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Fluidata reports traffic surges throughout Wimbledon Championships
The tennis tournament resulted in higher levels of data usage from Fluidata's business broadband customers.Businesses saw regular surges in data usage throughout the 2011 Wimbledon Championships as employees logged on to watch matches online, according to Fluidata.
The internet service provider (ISP) published a graph that shows traffic across its core network links peaked in the afternoon from June 27th to July 1st - a trend it attributed to an increase in BBC iPlayer usage as tennis fans looked to keep up to date with the action while stuck in the office.
Spokesman Michael Fevyer said the result is reminiscent of the spike in business broadband traffic recorded during the 2010 Fifa World Cup.
However, while data usage was up on normal levels, Mr Fevyer predicted a far greater increase will be seen next summer throughout the London Olympics.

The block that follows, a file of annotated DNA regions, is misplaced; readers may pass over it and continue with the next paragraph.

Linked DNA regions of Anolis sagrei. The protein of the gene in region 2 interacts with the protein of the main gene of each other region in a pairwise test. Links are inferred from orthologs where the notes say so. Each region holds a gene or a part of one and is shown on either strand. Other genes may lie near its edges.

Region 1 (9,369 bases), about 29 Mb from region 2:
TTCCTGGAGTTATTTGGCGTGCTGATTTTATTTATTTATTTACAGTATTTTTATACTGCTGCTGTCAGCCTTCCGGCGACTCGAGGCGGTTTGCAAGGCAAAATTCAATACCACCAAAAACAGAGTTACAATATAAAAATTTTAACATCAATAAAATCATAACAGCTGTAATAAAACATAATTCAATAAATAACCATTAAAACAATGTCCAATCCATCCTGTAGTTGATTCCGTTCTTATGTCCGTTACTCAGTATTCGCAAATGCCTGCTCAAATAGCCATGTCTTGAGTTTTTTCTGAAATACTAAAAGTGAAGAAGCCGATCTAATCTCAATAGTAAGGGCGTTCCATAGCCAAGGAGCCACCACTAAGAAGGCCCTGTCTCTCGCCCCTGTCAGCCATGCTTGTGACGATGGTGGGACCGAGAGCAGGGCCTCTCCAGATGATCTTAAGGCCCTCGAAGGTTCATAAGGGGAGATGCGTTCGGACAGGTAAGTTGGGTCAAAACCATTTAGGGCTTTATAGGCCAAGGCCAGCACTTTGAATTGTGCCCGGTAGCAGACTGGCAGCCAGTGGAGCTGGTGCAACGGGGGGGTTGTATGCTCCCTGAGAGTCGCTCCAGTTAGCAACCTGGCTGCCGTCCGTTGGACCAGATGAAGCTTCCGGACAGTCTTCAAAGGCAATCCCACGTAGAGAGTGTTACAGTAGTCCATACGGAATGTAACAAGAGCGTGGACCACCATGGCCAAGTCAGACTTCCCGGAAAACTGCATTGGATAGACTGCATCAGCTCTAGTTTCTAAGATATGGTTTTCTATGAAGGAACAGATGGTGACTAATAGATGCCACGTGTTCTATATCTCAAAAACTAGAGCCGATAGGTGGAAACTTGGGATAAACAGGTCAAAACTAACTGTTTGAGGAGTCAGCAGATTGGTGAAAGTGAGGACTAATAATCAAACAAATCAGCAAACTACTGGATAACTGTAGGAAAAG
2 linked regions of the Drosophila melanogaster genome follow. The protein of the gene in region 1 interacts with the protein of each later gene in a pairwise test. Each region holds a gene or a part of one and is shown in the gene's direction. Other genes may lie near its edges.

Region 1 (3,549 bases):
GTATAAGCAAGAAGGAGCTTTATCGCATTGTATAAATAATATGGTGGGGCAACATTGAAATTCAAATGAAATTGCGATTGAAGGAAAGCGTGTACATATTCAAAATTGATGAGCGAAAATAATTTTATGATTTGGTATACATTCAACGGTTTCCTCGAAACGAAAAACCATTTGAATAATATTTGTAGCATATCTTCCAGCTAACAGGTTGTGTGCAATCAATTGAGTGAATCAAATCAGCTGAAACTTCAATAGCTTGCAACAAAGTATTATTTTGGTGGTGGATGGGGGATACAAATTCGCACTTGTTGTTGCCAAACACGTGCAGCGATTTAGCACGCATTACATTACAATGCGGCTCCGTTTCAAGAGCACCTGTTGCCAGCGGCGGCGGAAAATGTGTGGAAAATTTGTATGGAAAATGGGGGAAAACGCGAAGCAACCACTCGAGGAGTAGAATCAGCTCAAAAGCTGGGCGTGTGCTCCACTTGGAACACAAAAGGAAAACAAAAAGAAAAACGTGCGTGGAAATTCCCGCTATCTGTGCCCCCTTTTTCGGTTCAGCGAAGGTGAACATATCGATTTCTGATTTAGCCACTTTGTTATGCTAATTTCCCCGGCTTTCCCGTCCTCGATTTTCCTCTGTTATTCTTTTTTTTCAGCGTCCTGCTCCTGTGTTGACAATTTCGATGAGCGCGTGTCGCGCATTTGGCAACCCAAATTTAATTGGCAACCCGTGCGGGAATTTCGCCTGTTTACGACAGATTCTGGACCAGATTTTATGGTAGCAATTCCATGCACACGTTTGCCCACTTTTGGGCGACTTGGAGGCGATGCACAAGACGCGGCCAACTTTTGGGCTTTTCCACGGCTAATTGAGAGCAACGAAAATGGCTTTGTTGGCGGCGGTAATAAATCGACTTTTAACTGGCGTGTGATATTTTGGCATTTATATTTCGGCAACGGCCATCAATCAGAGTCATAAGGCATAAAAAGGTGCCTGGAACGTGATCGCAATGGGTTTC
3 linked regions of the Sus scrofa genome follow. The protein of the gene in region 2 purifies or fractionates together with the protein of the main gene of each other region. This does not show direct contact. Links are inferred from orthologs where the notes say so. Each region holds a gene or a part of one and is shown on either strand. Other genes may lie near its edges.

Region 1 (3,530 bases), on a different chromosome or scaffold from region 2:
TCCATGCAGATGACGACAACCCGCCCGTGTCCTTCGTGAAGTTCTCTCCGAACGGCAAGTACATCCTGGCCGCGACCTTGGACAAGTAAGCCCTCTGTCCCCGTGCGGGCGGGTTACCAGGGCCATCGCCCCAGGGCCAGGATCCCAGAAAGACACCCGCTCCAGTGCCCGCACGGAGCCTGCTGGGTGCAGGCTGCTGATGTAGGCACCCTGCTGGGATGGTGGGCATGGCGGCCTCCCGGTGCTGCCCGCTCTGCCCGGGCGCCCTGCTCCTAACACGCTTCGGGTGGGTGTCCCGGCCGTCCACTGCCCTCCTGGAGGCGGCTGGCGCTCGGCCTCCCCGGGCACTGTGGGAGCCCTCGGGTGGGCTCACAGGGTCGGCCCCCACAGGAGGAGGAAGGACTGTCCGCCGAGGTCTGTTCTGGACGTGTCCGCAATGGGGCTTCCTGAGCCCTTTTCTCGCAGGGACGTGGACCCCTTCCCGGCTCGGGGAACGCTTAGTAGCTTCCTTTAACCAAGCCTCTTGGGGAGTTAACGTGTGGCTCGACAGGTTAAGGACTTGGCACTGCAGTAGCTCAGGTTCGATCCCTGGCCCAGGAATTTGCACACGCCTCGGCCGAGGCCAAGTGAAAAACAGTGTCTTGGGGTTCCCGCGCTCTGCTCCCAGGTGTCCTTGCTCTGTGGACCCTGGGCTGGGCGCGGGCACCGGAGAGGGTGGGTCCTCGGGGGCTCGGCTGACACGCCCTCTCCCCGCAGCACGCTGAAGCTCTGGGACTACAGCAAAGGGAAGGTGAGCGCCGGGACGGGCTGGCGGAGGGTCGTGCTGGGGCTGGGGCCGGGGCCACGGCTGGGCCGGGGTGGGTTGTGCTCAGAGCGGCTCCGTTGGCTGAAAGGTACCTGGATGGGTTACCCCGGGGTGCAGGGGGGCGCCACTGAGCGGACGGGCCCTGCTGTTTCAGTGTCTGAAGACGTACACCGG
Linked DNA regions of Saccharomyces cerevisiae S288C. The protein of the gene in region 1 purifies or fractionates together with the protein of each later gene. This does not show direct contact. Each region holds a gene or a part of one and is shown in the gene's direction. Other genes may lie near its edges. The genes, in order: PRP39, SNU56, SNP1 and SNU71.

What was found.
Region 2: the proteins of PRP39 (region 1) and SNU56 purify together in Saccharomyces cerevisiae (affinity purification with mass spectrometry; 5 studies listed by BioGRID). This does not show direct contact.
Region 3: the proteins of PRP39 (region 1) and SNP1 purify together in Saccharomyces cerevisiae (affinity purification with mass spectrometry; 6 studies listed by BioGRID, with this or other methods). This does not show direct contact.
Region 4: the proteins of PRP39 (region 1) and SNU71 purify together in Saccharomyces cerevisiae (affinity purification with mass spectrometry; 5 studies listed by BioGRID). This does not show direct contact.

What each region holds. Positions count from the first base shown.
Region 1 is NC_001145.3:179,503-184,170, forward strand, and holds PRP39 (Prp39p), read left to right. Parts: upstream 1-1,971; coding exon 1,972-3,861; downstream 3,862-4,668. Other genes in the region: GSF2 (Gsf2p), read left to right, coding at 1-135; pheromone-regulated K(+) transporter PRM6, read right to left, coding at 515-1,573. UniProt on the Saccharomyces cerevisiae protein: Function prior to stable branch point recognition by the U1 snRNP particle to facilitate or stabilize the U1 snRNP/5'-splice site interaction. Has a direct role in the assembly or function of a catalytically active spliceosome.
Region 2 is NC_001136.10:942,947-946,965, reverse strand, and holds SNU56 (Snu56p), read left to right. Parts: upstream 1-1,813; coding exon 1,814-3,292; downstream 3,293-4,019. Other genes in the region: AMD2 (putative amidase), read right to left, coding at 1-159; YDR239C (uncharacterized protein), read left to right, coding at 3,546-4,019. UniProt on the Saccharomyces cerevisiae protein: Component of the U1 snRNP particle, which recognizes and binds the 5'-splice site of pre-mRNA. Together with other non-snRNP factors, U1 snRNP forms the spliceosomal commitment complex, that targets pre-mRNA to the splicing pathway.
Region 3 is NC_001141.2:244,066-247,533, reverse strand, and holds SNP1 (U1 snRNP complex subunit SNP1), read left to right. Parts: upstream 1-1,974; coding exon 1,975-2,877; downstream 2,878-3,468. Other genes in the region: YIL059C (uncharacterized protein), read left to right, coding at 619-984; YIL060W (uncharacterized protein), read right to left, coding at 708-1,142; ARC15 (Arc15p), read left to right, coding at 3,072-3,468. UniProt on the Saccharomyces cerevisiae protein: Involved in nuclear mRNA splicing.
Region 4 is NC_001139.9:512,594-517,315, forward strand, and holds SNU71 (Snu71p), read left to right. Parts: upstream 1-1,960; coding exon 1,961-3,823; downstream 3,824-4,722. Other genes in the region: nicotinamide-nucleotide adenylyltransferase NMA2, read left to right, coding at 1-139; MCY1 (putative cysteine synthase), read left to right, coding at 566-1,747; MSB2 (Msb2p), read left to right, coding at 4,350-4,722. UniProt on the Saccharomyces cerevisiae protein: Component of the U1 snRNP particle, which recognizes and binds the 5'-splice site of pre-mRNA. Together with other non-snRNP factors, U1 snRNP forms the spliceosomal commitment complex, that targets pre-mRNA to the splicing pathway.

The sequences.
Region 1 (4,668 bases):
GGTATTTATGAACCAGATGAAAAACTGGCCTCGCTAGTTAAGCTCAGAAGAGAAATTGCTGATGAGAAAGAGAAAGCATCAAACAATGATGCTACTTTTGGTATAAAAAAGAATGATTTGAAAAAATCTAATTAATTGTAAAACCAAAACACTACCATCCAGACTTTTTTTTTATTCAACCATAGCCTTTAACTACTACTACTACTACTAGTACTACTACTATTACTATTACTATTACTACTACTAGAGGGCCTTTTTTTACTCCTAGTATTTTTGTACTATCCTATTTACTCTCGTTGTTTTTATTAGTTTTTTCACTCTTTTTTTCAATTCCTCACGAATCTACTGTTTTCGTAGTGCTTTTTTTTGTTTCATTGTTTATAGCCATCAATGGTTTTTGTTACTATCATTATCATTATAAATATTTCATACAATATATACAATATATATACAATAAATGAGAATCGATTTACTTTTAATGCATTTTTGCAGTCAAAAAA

"[This is] probably just a taster as to what our industry can expect next year when the Olympics get into full swing," he commented.
According to the Fluidata insider, this expected surge in traffic will not be a problem for some broadband network operators, which are already well equipped to cope with peaks in demand.
But he cautioned: "I am sure it will highlight where others have been cutting costs rather than investing into their infrastructure."
Fluidata's results are a far cry from the stark warning issued by fellow ISP Eclipse Internet, which claimed before Wimbledon that the tournament could spark "computer chaos" if employees were allowed to watch live streams of the tennis on their office PCs.
Clodagh Murphy, director of Eclipse, pointed out at the time that streamed content uses large amounts of bandwidth that could have a significant effect on an employer, particularly if their broadband service is not fast and reliable enough.
Firms should also check whether usage caps are in place on their internet connection and the consequences of exceeding these limits if they do allow employees to watch online, she added.